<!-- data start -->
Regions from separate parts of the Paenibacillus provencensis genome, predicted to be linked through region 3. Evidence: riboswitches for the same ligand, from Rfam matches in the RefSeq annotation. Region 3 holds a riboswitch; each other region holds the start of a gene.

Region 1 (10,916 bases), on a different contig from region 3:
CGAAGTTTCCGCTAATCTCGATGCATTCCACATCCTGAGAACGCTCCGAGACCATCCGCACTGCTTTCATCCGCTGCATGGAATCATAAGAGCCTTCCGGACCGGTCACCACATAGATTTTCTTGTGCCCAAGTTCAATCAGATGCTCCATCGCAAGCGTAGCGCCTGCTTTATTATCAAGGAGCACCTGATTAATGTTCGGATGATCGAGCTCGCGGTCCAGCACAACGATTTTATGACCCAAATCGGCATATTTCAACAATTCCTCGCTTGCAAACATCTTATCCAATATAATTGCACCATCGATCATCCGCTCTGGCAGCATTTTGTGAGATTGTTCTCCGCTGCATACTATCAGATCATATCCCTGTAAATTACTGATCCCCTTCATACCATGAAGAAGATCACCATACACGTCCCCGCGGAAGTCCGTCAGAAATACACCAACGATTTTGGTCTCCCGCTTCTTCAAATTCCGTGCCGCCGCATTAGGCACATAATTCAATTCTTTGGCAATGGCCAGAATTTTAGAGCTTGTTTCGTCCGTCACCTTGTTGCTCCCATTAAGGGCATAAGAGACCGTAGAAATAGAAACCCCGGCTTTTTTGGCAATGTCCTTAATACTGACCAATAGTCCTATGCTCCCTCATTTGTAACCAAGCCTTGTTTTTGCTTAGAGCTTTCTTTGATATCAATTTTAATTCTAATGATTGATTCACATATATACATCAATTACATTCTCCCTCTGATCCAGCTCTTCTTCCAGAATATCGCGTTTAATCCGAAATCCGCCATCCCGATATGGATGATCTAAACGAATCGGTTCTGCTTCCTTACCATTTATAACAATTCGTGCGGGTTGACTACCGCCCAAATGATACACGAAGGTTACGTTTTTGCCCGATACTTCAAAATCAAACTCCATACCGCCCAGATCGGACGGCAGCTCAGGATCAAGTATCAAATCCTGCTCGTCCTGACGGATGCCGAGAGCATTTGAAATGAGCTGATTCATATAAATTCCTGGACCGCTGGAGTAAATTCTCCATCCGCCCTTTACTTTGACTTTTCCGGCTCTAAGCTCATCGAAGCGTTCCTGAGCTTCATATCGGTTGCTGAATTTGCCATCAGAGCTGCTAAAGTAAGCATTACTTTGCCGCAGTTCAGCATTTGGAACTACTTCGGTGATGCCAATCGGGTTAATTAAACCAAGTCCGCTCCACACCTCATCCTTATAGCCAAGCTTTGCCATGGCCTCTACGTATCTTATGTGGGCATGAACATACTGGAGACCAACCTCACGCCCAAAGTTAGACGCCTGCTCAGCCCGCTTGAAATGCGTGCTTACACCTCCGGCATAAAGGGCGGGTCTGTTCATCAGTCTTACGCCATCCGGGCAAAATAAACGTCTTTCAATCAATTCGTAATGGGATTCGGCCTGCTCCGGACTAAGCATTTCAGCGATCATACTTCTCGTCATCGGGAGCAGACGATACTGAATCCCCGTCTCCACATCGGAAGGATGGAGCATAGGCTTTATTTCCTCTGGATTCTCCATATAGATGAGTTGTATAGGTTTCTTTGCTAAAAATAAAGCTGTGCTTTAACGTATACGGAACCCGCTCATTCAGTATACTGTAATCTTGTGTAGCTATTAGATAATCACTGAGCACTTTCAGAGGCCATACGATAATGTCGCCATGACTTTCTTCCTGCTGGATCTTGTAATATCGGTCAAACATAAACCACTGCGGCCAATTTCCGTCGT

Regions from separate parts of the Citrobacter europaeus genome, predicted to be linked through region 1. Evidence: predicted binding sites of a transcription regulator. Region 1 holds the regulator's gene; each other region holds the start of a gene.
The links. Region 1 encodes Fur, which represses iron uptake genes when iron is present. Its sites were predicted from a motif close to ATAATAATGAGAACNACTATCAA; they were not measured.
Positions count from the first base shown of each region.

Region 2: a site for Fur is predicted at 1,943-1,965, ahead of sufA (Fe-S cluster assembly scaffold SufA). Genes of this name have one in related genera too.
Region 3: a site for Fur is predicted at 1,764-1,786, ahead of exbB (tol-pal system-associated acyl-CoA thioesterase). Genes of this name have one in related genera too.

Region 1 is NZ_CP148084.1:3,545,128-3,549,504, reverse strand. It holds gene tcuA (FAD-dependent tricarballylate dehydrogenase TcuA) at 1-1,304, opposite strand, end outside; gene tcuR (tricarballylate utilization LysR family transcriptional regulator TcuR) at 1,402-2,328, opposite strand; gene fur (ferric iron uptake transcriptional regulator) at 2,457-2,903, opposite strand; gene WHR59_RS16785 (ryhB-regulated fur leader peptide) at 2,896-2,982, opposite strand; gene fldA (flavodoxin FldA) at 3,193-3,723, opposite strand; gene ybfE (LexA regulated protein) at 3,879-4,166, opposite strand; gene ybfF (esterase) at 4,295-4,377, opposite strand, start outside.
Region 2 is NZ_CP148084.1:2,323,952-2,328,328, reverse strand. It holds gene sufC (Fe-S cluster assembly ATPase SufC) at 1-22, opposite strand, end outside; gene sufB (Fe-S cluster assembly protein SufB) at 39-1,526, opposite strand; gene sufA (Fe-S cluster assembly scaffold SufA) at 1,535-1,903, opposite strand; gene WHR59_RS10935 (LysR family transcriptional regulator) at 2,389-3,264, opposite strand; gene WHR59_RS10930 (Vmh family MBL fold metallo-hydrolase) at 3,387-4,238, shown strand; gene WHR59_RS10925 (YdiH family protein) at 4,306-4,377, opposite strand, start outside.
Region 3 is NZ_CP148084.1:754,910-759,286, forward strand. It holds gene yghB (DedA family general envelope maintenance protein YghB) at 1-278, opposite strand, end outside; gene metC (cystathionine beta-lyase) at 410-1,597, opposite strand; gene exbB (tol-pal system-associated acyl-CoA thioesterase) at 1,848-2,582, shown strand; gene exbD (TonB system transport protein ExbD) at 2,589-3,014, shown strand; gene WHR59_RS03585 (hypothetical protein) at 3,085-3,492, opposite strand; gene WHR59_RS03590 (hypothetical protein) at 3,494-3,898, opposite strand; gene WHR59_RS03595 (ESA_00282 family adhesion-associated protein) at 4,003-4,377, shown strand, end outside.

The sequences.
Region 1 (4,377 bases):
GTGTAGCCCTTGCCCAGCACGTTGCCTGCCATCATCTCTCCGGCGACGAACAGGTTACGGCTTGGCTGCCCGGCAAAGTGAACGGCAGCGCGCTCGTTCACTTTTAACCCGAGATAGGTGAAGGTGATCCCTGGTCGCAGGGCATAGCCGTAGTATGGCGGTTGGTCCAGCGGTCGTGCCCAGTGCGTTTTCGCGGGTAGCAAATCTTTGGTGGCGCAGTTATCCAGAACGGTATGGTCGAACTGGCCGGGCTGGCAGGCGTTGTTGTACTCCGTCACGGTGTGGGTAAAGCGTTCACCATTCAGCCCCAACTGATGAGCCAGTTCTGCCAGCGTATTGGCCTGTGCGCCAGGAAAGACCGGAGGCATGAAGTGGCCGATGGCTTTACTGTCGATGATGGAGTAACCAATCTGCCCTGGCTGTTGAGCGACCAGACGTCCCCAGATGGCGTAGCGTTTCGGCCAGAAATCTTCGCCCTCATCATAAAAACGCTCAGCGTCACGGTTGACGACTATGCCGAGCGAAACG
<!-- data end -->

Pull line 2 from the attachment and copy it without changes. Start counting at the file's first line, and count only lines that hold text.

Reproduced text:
Region 1 (10,916 bases), on a different contig from region 3: